Another paper this month on eye disease provides a great example supporting CIRM’s philosophy of funding all types of stem cells because you never know which ones will work most effectively for which patients. Where the UCLA/ACT team was using embryonic stem cells to derive the retinal pigment epithelial (RPE) cells that are degraded in macular degeneration, a New York team isolated cells from the RPE of cadaver eyes that were able to revert to a stem cell state when placed in culture. The team was then were able to redirect those cells to create an RPE monolayer like the one that naturally occurs in the eye. Although they used donor tissue, these cells exist in everyone and could be harvested by needle biopsy from a patient. This theoretically could give patients replacement tissue that matches their own and would not raise issues of immune rejection.

You can read more about macular degeneration and CIRM’s grants targeting blindness on our website.

Even though I have discussed disease-in-a-dish models from reprogrammed iPS cells several times in this blog, I can’t resist mentioning one more. A recent Nature paper cites three CIRM comprehensive grants and one training grant, and several of the authors are now housed in the Sanford Consortium for Regenerative Medicine building, constructed in part through CIRM funding. In that paper, the researchers reprogrammed skin cells from people with Alzheimer’s disease then matured those stem cell into nerves. (We blogged about that work here.) It makes major strides in understanding the cellular basis for Alzheimer’s disease and points to opportunities for earlier diagnosis and to potential avenues to therapy.

My full report of this month’s highlights is here.

A.T.

Genomics and stem cell research give patient her life back

Sandra Dillon and her fiancé at the CIRM governing board meeting. Thanks to board member Leeza Gibbons for the photo.

Todd Dubnicoff is CIRM’s videographer and video editor

At 28, Sandra Dillon was the picture of healthy living. She ran every day, ate healthy, didn’t smoke and recycled. But she had been bothered by a bump under her rib cage and after numerous tests, her doctors came back with very bad news: she had myelofibrosis, a life-threatening blood disorder that can lead to acute leukemia. No cure existed and no match for a bone marrow transplant was found. The only course of treatment was to try to manage her symptoms as she got sicker. Basically, there wasn’t much hope.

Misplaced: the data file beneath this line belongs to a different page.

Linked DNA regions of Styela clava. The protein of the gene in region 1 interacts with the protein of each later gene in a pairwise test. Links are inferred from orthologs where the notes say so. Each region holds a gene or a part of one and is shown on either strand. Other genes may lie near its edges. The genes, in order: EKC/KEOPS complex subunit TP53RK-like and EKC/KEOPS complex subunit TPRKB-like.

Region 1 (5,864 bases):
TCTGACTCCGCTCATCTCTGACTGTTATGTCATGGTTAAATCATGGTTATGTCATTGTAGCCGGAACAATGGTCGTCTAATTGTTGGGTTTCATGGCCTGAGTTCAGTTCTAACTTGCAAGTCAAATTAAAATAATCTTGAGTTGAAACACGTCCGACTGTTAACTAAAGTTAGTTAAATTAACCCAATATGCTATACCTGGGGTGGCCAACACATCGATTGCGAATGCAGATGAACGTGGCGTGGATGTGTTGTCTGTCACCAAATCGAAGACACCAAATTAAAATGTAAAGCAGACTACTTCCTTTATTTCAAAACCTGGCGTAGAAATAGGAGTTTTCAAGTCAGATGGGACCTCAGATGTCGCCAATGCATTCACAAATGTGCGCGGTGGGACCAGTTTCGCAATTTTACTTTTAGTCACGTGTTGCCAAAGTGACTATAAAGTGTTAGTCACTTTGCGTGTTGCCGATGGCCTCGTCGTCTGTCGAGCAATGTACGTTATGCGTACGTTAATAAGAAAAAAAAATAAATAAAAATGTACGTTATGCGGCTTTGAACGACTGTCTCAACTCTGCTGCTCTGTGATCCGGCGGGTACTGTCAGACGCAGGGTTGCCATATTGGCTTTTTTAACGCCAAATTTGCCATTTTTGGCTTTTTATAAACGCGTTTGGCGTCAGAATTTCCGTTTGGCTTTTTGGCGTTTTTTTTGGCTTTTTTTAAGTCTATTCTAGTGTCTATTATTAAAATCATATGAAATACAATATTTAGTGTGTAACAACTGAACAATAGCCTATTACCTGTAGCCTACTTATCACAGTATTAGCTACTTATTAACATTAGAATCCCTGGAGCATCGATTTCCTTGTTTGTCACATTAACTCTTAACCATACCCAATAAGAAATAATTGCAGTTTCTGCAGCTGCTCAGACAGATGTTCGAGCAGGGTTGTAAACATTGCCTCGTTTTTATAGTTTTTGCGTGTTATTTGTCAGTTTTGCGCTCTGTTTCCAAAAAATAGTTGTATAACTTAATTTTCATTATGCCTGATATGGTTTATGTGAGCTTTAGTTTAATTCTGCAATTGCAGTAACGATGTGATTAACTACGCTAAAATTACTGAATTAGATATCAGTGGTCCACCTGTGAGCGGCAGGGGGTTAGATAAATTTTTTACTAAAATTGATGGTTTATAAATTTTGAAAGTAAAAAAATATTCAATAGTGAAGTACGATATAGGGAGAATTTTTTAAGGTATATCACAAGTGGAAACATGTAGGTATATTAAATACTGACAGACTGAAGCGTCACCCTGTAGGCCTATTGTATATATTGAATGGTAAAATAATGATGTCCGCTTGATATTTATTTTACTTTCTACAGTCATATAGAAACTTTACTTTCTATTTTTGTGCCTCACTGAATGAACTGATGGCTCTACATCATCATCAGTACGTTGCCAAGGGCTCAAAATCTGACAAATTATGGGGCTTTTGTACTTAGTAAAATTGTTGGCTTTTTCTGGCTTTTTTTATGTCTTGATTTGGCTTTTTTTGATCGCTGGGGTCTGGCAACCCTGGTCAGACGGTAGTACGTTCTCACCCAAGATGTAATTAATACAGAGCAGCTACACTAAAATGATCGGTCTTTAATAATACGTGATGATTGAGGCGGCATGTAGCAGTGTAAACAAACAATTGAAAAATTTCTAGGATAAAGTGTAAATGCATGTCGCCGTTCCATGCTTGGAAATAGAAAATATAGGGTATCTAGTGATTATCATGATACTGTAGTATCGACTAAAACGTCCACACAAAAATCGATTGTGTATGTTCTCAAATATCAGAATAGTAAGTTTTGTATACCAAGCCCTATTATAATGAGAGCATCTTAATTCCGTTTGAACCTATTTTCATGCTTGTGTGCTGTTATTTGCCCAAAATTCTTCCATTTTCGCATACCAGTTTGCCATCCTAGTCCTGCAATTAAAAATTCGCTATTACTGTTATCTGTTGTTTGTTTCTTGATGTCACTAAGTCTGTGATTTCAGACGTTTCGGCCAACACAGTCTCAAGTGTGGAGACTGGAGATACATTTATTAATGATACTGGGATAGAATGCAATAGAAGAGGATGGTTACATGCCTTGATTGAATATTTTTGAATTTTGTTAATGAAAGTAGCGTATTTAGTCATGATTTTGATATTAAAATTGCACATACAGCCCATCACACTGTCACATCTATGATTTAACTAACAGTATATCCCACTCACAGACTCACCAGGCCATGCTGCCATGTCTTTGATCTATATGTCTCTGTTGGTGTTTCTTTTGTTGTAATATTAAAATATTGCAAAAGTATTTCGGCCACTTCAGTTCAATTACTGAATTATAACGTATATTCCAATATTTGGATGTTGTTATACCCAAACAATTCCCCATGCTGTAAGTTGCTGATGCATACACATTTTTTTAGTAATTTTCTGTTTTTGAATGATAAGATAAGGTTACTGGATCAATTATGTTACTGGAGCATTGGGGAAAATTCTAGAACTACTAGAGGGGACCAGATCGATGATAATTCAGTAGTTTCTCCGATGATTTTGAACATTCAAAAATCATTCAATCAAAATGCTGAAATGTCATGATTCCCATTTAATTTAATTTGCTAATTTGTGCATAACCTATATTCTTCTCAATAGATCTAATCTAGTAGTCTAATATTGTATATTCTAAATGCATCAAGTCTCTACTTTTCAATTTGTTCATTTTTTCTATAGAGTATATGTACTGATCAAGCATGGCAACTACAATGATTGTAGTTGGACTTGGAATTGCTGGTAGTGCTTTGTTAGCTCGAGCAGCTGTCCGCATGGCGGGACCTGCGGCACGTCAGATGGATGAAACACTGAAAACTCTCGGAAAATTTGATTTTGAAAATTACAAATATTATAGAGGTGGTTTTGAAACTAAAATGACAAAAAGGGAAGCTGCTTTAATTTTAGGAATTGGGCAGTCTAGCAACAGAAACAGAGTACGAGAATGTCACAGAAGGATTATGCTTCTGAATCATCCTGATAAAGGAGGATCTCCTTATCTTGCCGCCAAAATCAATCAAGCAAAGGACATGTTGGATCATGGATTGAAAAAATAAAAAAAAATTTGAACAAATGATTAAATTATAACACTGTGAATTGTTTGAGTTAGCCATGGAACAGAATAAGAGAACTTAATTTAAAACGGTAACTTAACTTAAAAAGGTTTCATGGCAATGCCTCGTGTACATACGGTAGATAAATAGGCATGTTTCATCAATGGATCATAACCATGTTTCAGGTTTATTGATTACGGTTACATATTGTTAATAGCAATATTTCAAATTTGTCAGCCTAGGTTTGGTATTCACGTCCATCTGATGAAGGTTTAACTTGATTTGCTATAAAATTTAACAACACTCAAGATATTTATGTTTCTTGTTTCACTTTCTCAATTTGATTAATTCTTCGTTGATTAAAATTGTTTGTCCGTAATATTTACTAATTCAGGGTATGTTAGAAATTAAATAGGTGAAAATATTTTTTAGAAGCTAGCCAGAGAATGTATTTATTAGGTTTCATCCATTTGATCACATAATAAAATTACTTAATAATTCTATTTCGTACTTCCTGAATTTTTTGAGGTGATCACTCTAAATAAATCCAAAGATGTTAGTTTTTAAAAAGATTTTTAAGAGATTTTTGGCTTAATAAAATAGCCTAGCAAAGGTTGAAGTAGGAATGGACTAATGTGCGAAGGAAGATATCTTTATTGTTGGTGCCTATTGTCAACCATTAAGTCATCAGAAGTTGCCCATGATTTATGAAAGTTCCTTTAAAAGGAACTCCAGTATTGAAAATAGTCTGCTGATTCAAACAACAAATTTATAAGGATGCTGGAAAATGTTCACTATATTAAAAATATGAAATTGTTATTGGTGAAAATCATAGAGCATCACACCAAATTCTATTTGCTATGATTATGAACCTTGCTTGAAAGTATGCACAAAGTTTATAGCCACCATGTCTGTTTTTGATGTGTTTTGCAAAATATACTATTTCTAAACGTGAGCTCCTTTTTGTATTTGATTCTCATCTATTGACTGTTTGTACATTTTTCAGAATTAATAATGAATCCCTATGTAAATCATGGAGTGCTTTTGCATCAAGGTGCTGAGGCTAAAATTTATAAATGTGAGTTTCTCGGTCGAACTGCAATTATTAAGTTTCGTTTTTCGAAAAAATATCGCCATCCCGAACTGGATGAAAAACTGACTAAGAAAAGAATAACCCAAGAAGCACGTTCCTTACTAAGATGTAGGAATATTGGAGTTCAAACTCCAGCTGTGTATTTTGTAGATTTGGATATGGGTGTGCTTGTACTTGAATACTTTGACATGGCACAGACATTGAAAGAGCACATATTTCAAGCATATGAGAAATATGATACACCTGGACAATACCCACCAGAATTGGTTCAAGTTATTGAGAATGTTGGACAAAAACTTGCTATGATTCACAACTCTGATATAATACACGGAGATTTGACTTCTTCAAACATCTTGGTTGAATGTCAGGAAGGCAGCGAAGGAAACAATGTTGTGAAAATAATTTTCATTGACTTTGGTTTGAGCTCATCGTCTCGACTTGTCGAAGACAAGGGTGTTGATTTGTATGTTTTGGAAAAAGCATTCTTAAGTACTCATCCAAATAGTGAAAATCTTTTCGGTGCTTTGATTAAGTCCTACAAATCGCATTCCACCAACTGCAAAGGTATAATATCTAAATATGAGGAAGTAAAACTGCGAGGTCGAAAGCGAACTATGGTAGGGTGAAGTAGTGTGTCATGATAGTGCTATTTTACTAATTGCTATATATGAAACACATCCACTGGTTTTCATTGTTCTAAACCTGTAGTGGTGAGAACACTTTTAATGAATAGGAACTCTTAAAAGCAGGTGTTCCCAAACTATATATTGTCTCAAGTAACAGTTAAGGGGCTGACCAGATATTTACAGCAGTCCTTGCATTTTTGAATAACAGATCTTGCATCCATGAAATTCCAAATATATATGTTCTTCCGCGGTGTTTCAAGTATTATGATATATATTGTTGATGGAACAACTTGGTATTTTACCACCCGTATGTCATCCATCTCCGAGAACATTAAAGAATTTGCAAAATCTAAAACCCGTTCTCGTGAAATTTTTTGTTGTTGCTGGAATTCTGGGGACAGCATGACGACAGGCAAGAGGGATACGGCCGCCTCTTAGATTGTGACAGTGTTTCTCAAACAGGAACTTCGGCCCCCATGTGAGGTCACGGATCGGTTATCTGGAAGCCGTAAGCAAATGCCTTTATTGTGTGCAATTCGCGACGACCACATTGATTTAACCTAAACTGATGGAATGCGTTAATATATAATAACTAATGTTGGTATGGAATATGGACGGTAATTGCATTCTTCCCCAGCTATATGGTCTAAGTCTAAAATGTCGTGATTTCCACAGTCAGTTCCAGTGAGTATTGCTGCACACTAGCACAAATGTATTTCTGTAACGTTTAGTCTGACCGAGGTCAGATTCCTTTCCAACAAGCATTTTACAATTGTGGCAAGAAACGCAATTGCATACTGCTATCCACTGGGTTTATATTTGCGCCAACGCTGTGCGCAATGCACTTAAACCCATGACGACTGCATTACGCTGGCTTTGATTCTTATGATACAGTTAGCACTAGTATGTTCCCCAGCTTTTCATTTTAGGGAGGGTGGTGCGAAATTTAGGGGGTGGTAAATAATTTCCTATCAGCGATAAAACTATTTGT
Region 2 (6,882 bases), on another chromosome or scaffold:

That was eight years ago. Flash forward to last week when Dillon spoke at the CIRM Governing Board’s Spotlight on Disease seminar (watch that video on our website or on our YouTube Channel CIRMTV) to happily report a more hopeful prognosis now that she’s participating in a clinical trial that targets cancer stem cells:

I’ve been on this trial for almost three months and my spleen is getting smaller…This is after eight years…of perpetual pain like I was stuck at the top of a mountain where there wasn’t enough air and I couldn’t acclimate…I felt exhausted constantly and now I have energy.

Dillon’s story provides a glimpse into a future of personalized medicine in which genomics, the study of genes and their function, is applied to pinpoint specific treatments for patients. Catriona Jamieson, Sandra’s physician and director for stem cell research at the UCSD Moores Cancer Center, spoke about the research, funded in part by CIRM, which led to the clinical trial. Using patient samples and leukemia stem cells, Jamieson’s team identified abnormal gene activity responsible for the cancer progression. A specific small molecule known to inhibit this mutant gene activity halted the disease.

Craig Venter, a leading expert in genomics and president of the J. Craig Institute, also spoke at the Spotlight and described personalized medicine this way:

Knowing your genetic code, knowing your genetic variation is part of the future of medicine and part of determining whether you’re going to be treatable by existing drugs.

Application of genomics will be essential for developing stem cell therapies in addition to drug development based on lessons learned from stem cells in the lab. Both Venter and Jamieson point out that merely growing stem cells in the lab introduces changes in their genetic code. These changes can lead to genomic instability, which is associated with cancer. So it will be very important to understand these changes, why they happen, and how to prevent or repair them. Venter stressed this point with a prediction:

I’ll go as far to say that there will be no clinical stem cell application without understanding the genomics and the genetic variation that takes place to ensure we don’t do more harm than good.

The importance of genomics is not lost on the CIRM governing board. Later in the afternoon after the Spotlight, the board approved a $40 million CIRM Genomics Initiative to give California researchers the opportunity to access genomics tools to better understand the stem cells they are working with and to help advance those cells toward therapies for patients. (We blogged about that initiative here.)